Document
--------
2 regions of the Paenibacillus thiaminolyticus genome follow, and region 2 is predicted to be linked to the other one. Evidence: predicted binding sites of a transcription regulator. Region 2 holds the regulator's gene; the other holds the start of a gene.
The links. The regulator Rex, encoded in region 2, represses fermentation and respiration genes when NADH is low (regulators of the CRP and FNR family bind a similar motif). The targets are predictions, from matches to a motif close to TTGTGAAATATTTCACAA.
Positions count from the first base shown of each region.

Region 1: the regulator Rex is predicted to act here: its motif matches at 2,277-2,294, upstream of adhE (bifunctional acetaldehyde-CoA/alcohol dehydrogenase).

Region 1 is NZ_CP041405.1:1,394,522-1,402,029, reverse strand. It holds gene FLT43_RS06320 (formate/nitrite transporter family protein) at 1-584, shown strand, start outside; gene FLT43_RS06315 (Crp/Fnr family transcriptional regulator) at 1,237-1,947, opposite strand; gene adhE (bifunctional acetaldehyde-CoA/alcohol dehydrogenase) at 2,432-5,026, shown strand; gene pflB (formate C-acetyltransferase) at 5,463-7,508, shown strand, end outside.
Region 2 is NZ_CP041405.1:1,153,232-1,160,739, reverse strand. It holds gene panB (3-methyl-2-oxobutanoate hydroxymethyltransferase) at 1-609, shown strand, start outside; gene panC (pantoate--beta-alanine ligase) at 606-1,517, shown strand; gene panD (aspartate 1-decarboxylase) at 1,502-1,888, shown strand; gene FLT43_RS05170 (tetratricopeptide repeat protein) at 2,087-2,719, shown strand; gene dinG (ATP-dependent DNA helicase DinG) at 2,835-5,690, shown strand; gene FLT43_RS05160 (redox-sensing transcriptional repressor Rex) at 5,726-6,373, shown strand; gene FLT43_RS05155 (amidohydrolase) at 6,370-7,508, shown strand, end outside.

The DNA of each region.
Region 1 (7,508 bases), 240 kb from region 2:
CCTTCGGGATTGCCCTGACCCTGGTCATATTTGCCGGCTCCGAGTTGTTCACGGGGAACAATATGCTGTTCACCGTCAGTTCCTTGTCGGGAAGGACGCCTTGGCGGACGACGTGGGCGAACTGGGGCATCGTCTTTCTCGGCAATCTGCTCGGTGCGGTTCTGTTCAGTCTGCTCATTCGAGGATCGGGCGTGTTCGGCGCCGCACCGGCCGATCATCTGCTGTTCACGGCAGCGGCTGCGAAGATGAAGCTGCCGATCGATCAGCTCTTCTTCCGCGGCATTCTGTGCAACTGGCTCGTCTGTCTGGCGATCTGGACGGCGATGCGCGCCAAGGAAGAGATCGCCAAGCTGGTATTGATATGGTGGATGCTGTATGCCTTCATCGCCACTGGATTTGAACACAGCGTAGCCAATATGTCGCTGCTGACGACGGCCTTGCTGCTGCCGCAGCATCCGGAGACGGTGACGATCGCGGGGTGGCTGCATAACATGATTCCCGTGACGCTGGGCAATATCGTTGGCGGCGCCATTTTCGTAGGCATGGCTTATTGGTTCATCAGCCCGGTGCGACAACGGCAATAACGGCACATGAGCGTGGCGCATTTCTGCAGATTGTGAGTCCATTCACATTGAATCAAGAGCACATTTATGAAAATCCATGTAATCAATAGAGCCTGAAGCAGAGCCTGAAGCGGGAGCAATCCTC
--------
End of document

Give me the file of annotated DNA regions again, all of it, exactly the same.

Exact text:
2 regions of the Paenibacillus thiaminolyticus genome follow, and region 2 is predicted to be linked to the other one. Evidence: predicted binding sites of a transcription regulator. Region 2 holds the regulator's gene; the other holds the start of a gene.
The links. The regulator Rex, encoded in region 2, represses fermentation and respiration genes when NADH is low (regulators of the CRP and FNR family bind a similar motif). The targets are predictions, from matches to a motif close to TTGTGAAATATTTCACAA.
Positions count from the first base shown of each region.

Region 1: the regulator Rex is predicted to act here: its motif matches at 2,277-2,294, upstream of adhE (bifunctional acetaldehyde-CoA/alcohol dehydrogenase).

Region 1 is NZ_CP041405.1:1,394,522-1,402,029, reverse strand. It holds gene FLT43_RS06320 (formate/nitrite transporter family protein) at 1-584, shown strand, start outside; gene FLT43_RS06315 (Crp/Fnr family transcriptional regulator) at 1,237-1,947, opposite strand; gene adhE (bifunctional acetaldehyde-CoA/alcohol dehydrogenase) at 2,432-5,026, shown strand; gene pflB (formate C-acetyltransferase) at 5,463-7,508, shown strand, end outside.
Region 2 is NZ_CP041405.1:1,153,232-1,160,739, reverse strand. It holds gene panB (3-methyl-2-oxobutanoate hydroxymethyltransferase) at 1-609, shown strand, start outside; gene panC (pantoate--beta-alanine ligase) at 606-1,517, shown strand; gene panD (aspartate 1-decarboxylase) at 1,502-1,888, shown strand; gene FLT43_RS05170 (tetratricopeptide repeat protein) at 2,087-2,719, shown strand; gene dinG (ATP-dependent DNA helicase DinG) at 2,835-5,690, shown strand; gene FLT43_RS05160 (redox-sensing transcriptional repressor Rex) at 5,726-6,373, shown strand; gene FLT43_RS05155 (amidohydrolase) at 6,370-7,508, shown strand, end outside.

The DNA of each region.
Region 1 (7,508 bases), 240 kb from region 2:
CCTTCGGGATTGCCCTGACCCTGGTCATATTTGCCGGCTCCGAGTTGTTCACGGGGAACAATATGCTGTTCACCGTCAGTTCCTTGTCGGGAAGGACGCCTTGGCGGACGACGTGGGCGAACTGGGGCATCGTCTTTCTCGGCAATCTGCTCGGTGCGGTTCTGTTCAGTCTGCTCATTCGAGGATCGGGCGTGTTCGGCGCCGCACCGGCCGATCATCTGCTGTTCACGGCAGCGGCTGCGAAGATGAAGCTGCCGATCGATCAGCTCTTCTTCCGCGGCATTCTGTGCAACTGGCTCGTCTGTCTGGCGATCTGGACGGCGATGCGCGCCAAGGAAGAGATCGCCAAGCTGGTATTGATATGGTGGATGCTGTATGCCTTCATCGCCACTGGATTTGAACACAGCGTAGCCAATATGTCGCTGCTGACGACGGCCTTGCTGCTGCCGCAGCATCCGGAGACGGTGACGATCGCGGGGTGGCTGCATAACATGATTCCCGTGACGCTGGGCAATATCGTTGGCGGCGCCATTTTCGTAGGCATGGCTTATTGGTTCATCAGCCCGGTGCGACAACGGCAATAACGGCACATGAGCGTGGCGCATTTCTGCAGATTGTGAGTCCATTCACATTGAATCAAGAGCACATTTATGAAAATCCATGTAATCAATAGAGCCTGAAGCAGAGCCTGAAGCGGGAGCAATCCTC